British PM commemorates bloody Korean War battle
Prime Minister David Cameron laid a wreath Thursday at the site of a brutal Korean War battle in which dozens of British troops died, as Britain commemorated its war dead on Remembrance Day.
Ahead of a G20 summit in the South Korean capital, Cameron went to Gloster Valley, at Solma-ri north of Seoul, where British troops were defeated by Chinese forces during the Battle of the Imjin River in 1951.
Some 59 troops died defending the site, while another 34 later died in captivity.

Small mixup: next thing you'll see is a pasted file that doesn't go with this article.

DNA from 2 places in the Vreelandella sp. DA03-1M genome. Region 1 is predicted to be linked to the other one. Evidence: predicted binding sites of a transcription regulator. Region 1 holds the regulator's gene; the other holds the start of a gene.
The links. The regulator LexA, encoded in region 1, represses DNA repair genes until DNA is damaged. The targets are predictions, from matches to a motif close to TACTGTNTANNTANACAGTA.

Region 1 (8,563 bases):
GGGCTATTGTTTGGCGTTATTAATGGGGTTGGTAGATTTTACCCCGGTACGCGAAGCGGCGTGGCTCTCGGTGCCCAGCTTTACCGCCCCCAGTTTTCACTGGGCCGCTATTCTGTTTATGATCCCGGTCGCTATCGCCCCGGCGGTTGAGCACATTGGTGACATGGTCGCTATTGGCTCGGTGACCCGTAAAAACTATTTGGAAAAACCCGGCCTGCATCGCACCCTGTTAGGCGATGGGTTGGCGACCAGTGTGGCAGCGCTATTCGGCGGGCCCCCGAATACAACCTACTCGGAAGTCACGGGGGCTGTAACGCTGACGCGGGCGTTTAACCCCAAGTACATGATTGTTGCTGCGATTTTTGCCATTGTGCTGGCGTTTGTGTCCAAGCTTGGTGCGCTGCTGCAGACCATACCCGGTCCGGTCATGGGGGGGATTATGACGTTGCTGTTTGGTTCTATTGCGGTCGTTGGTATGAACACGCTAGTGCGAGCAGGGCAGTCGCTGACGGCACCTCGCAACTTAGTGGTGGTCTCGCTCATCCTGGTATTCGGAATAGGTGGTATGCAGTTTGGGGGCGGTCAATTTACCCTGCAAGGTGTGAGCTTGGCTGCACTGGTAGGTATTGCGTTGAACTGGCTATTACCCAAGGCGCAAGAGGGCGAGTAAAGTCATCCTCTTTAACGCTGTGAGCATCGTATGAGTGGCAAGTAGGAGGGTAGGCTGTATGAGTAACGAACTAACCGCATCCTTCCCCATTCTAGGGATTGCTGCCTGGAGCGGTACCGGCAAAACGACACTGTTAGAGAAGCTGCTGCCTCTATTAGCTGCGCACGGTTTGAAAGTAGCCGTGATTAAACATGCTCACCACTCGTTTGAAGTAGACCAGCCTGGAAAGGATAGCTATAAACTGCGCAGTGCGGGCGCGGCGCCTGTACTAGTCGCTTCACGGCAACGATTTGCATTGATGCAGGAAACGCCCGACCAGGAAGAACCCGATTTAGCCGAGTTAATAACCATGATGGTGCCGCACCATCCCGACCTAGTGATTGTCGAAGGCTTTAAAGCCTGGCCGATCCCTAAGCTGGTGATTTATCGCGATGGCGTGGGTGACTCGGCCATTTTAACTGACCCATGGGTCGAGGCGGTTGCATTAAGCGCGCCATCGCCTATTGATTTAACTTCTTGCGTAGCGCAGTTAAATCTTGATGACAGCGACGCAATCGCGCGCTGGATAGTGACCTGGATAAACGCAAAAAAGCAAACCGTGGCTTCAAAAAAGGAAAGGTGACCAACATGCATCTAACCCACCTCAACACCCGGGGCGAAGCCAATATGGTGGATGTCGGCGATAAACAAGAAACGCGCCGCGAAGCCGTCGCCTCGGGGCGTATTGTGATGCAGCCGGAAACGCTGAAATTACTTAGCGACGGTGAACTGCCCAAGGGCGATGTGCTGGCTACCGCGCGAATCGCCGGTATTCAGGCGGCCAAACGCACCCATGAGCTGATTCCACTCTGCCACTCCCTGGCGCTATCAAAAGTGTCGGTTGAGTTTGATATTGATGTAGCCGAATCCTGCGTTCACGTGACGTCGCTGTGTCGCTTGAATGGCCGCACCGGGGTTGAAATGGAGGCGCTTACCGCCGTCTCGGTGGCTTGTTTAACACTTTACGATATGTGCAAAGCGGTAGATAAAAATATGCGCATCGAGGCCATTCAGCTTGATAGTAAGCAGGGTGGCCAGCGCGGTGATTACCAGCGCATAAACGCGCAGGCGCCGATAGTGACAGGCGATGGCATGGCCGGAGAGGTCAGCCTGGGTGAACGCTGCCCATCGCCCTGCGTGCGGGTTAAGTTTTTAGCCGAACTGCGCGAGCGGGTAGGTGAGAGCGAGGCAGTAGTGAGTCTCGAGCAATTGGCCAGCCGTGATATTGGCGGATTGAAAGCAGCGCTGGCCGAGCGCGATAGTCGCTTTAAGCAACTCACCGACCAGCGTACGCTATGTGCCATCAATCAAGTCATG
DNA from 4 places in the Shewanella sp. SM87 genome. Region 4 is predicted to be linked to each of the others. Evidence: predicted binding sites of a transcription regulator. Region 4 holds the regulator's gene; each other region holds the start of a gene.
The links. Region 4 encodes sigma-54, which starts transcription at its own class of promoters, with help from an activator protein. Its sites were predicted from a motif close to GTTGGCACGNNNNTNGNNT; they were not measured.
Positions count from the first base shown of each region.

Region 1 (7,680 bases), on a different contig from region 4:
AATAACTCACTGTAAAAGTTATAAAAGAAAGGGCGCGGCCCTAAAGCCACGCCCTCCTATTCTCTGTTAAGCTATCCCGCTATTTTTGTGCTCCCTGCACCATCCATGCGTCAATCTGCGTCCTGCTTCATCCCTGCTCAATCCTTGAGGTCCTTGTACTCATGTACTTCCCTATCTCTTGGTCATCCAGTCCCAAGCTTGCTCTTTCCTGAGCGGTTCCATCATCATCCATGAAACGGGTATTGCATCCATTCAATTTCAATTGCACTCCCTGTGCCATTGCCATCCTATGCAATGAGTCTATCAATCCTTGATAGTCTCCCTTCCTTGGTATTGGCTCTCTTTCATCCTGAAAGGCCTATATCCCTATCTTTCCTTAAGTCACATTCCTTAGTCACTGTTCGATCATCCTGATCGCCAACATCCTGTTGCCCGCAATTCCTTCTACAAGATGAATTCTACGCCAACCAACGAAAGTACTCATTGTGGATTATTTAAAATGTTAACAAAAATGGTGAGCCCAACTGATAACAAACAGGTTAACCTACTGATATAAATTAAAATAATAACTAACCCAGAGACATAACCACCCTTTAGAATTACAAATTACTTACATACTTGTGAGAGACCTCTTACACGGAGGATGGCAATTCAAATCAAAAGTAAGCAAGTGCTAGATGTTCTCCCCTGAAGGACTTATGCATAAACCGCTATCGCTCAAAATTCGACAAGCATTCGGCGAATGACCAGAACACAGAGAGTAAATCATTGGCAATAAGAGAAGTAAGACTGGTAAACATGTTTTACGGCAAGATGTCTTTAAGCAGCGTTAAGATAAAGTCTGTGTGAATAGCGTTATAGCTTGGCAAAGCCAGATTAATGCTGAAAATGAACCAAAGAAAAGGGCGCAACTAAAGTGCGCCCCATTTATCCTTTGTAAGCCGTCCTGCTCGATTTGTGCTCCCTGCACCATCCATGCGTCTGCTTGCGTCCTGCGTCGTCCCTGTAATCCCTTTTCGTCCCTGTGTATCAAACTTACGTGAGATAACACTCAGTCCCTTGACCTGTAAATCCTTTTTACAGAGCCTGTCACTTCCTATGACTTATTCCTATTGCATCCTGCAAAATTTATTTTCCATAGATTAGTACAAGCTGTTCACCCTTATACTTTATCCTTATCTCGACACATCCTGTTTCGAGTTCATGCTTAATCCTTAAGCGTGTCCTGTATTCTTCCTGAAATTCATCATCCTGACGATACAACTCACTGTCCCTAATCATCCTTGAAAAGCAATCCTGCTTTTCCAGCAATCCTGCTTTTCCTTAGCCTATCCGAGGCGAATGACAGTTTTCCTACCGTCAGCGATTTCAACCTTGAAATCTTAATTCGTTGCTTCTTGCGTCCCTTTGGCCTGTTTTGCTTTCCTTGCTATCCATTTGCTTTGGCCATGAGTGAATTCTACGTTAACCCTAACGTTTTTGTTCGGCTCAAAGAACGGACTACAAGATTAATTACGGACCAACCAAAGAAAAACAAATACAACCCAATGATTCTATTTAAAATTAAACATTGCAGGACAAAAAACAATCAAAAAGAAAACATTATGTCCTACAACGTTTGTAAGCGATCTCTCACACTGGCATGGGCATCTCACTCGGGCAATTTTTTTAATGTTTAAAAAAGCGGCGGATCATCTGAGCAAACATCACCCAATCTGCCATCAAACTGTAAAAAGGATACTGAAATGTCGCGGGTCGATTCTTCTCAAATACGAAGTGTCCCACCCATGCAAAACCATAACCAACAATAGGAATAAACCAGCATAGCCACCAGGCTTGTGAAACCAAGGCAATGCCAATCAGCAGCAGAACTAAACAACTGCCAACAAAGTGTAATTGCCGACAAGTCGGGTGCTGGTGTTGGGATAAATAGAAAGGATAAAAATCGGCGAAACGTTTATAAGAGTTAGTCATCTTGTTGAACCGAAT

Their actions are thought to have delayed the Chinese advance and meant that allied forces were later able to prevent a direct assault on Seoul.
Cameron laid a wreath of poppies at the memorial -- named after the troops of the 1st Battalion, Gloucestershire Regiment who fought there -- and spent a few moments in quiet contemplation.
Speaking later at the start of a meeting with South Korean President Lee Myung-Bak, Cameron said he had "very much enjoyed" the visit which had offered "a reminder of the very close links between our countries".
US President Barack Obama was scheduled to attend a Veterans Day memorial event on Thursday in Seoul, as Europe and the United States commemorated the end of World War I on November 11, 1918, and their other war dead.
The G20 summit formally gets under way with a dinner later Thursday.
© 2010 AFP